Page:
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While most every state requires that you buy a minimum amount of liability coverage, consider what you are paying for additional collision and comprehensive coverage, especially when you're driving an older vehicle.  With most policies, your coverage reflects the market value of your car and the cost of repairing it.

You may want to consider a liability-only policy, which can reduce your insurance costs by 50 percent or more, according to the National Association of Insurance Commissioners.  If you have a car loan on the vehicle, you typically can't carry liability-only coverage. 

Before you opt for a liability-only policy, make sure that you have a fair amount of money stashed away in case your car is in an accident because you'll be responsible for paying the repair bill.  If the car is totaled, you'll be the one paying for a replacement.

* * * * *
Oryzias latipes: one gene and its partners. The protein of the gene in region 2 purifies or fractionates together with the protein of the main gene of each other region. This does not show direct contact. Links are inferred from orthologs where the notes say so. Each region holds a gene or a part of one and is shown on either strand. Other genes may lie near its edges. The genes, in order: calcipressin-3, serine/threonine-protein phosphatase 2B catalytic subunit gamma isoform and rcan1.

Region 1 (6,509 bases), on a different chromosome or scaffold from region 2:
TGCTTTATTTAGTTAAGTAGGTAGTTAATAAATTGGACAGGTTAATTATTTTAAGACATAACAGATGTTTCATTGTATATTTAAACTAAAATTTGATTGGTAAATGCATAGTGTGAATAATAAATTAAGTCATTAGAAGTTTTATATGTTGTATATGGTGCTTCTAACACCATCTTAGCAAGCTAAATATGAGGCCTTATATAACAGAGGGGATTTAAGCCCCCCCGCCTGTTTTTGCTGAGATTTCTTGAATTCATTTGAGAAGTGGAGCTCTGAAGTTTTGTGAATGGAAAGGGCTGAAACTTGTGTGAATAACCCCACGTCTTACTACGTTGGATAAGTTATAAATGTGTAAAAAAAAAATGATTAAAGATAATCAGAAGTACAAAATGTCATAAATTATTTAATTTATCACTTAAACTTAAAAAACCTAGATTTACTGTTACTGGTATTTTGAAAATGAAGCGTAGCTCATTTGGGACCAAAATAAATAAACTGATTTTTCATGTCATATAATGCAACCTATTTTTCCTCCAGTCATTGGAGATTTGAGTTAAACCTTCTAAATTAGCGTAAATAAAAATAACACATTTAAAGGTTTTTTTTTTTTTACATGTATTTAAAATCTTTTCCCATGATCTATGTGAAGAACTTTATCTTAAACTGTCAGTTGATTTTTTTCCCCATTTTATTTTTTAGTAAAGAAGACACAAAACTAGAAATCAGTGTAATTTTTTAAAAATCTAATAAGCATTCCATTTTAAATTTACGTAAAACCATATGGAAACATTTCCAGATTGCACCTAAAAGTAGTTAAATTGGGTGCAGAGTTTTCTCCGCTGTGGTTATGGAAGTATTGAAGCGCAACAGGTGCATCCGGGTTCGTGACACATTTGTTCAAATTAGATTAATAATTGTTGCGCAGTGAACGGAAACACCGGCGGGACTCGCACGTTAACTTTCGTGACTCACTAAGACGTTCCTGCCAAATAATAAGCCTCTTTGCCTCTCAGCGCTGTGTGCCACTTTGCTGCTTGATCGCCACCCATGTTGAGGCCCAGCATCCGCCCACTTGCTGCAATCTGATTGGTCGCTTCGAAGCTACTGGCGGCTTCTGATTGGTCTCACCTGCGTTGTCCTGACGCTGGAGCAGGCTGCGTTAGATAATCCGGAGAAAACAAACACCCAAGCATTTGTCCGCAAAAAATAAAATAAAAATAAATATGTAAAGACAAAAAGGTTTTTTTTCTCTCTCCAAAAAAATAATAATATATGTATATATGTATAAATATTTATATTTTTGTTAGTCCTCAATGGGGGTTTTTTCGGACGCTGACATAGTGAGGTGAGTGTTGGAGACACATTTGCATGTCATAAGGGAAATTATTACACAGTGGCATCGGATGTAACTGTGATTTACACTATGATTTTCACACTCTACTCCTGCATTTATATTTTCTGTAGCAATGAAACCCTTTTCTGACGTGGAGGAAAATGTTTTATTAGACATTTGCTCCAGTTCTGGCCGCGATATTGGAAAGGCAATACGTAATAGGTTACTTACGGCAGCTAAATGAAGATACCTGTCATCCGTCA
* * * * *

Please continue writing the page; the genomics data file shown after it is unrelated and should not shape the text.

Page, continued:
To help you decide which coverage makes the most sense for you, consider what you are currently paying for collision and comprehensive protection annually.  If this amount is more than 10 percent of the car's value and if you have adequate cash reserves, then it may be best to drop your coverage to liability.  Here's an example:  your car is worth $5,000 and your insurance costs are more than $500. 

Talk to your insurance agent about the pros and cons of liability-only coverage and what type of insurance works best for you.